Of course, without studying the plants themselves it can be difficult (if not impossible) to turn genomic data into biologically relevant information. To that end, the discussion of new phenotyping platforms and consortiums, such as the EU-funded EMPHASIS project, highlighted new ways to increase the throughput and fidelity of phenotyping data.

The importance of establishing a framework for data labelling and curation was also highlighted.

Overall, the 2019 Monogram conference was an excellent opportunity to hear about the cutting-edge research in cereals taking place in the UK and abroad. I was thrilled to have the opportunity to attend with a GARNet travel bursary, and to receive the Monogram Early Career Award for a PhD researcher. I’m already looking forward to next year!

Plant responses to environmental stimuli: differences, similarities and crosstalk

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Published on: May 3, 2019

4th – 6th September, 2019, Glasgow, Scotland, UK

From Maria Papanatsiou (University of Glasgow)

This conference offers a holistic view on how plants respond to the environment and provides delegates with an opportunity to appreciate the wider context of their research. Marking the 40th anniversary of Plant, Cell & Environment the symposium will be a celebration of plant physiology. We offer delegates an impressive line-up of speakers and tutors who will share with you their research and expertise at the forefront of modern plant physiology.

The aim is not only to introduce a new generation of plant scientists to the breadth and importance of modern plant physiology but also to motivate scientists with a more molecular focus to embrace plant physiological techniques and embed their findings into a physiological context.

Several workshops will allow participants to explore essential physiological techniques (gas exchange measurements) as well as software for phenotyping (root system architecture) and modelling (guard cell models). Our tutors are experts in their fields and will be able to discuss your specific needs.

The training aspect of this symposium is further enhanced by science writing workshops. These small-group sessions led by experienced editors will allow the participants to discuss how to best organise and present their research in a paper and improve writing skills.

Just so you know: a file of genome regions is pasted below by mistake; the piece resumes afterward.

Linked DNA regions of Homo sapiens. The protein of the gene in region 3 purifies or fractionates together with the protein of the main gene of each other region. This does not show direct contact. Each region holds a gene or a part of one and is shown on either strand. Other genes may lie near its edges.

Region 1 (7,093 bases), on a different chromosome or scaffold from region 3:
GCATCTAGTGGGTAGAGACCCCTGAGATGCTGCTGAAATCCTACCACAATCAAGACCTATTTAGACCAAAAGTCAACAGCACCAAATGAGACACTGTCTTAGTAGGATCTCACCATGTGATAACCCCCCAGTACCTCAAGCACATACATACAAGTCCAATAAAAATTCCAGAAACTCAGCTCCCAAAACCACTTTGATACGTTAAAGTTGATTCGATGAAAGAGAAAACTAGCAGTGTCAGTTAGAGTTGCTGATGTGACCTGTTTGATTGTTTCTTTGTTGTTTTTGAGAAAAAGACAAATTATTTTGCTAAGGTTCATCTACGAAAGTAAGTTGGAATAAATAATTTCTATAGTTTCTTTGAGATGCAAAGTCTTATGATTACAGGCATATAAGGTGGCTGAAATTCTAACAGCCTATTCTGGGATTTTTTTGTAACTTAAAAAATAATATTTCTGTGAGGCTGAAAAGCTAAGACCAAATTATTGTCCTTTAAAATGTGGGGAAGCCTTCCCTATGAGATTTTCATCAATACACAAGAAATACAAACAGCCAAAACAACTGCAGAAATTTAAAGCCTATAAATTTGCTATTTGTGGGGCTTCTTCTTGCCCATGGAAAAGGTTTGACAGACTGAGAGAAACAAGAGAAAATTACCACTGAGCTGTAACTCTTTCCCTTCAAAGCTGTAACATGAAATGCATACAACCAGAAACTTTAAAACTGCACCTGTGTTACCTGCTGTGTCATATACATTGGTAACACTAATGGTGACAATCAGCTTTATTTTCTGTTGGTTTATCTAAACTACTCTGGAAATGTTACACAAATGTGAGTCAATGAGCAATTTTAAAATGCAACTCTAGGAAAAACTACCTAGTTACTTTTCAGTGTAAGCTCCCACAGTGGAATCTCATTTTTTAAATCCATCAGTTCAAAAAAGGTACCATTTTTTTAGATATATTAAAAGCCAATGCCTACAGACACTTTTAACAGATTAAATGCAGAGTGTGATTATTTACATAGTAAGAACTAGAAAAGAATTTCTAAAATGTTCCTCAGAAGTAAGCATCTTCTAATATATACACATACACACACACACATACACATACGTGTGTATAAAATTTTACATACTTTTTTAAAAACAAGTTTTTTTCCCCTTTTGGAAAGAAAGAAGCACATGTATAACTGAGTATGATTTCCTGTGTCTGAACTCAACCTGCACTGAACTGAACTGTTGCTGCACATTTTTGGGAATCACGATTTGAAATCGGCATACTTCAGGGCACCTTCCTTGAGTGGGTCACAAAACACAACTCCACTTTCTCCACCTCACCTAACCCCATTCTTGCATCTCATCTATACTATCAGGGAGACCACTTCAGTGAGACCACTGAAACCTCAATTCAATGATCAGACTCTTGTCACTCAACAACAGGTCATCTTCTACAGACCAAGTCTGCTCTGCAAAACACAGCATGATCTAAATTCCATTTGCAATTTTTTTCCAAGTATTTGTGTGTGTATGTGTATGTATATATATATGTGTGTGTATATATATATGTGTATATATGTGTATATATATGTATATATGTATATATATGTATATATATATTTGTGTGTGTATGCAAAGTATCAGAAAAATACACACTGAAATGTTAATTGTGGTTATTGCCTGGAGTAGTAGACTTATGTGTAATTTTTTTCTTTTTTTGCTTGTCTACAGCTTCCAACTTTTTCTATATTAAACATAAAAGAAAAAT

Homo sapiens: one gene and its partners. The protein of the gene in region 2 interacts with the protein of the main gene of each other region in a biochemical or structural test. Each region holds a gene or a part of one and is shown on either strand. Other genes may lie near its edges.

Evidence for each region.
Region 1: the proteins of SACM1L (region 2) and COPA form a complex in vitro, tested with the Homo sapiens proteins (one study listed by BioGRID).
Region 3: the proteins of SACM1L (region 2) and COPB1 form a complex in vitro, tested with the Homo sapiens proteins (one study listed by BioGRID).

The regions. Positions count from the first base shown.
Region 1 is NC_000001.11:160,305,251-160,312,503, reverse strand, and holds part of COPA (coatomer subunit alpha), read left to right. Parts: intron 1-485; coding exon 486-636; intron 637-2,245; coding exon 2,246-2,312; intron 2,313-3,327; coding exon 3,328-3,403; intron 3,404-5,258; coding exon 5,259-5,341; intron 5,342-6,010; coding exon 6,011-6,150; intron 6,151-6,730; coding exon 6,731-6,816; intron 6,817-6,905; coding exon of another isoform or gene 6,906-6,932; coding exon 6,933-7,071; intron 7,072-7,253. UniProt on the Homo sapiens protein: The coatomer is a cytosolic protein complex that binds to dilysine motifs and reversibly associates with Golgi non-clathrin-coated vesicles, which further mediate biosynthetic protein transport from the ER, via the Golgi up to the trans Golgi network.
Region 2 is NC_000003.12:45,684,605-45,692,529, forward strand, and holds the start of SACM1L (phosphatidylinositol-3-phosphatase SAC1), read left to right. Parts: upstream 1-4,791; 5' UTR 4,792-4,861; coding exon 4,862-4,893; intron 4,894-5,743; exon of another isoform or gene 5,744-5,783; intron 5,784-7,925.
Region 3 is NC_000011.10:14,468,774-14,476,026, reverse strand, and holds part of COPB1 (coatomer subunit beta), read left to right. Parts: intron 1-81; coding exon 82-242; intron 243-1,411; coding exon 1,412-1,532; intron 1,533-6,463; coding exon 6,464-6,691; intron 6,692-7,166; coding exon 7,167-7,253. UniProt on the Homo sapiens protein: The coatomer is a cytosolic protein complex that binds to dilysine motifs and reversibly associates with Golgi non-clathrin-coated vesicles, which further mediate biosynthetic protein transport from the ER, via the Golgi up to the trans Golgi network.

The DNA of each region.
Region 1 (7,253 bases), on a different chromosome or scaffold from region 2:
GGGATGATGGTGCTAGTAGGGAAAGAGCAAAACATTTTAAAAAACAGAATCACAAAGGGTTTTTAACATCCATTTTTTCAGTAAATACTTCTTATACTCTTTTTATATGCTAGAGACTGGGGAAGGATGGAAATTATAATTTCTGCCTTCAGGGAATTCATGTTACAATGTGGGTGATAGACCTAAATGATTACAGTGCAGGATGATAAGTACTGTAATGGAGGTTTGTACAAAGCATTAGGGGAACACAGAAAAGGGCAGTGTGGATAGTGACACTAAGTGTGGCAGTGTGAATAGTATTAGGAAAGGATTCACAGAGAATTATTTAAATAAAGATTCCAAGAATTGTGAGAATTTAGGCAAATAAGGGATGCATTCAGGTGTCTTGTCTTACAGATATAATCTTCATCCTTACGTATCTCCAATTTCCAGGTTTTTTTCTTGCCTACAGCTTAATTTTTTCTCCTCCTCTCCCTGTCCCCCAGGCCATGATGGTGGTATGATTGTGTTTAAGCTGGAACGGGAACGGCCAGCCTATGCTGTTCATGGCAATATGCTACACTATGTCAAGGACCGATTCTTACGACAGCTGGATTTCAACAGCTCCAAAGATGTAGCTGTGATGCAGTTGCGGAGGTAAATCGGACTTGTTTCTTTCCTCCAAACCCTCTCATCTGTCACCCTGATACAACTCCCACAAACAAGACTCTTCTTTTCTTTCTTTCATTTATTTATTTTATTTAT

To foster communications the delegate number will be limited to 100. Early registration is therefore recommended.


Anna Amtmann & Mike Blatt, Glasgow, UK

Supported by Wiley.

NIAB Wheat-Rice Transformation Resource: Open for Applications

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Published on: April 30, 2019

THE COMMUNITY RESOURCE FOR WHEAT AND RICE TRANSFORMATION is a resource for UK plant scientists to apply for their genes to be transformed into wheat or rice free of charge, funded by the BBSRC’s Biological and Bioinformatic Resources fund (BBR).

THE CURRENT ROUND OF THE APPLICATION PROCESS IS OPEN UNTIL 24TH JUNE 2019, for transformation slots in the autumn. There is an online application form via the following link:

Further details are available on the website, and enquiries should be directed to in the first instance.

One hundred novel genes will be tested during the course of this five year project, selected with help from an external project advisory group comprised of researchers, industry members and stakeholders.

We anticipate that half of the project capacity will be used by scientists working with model species such as Arabidopsis thaliana or
Brachypodium distachyon, in order to find new sources of genes and to encourage and support the scientists to test them in wheat and rice.

The project also provides capacity to characterise 50 regulatory elements in wheat and rice. Promoter and terminator sequences will be included for their expression in a wide range of tissue types.

Researchers can either nominate promoters to be included in this project. Further details are again available on the website.


Tel (direct) +44 (0)1223 345001


John Christie talks to GARNet

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Published on: April 29, 2019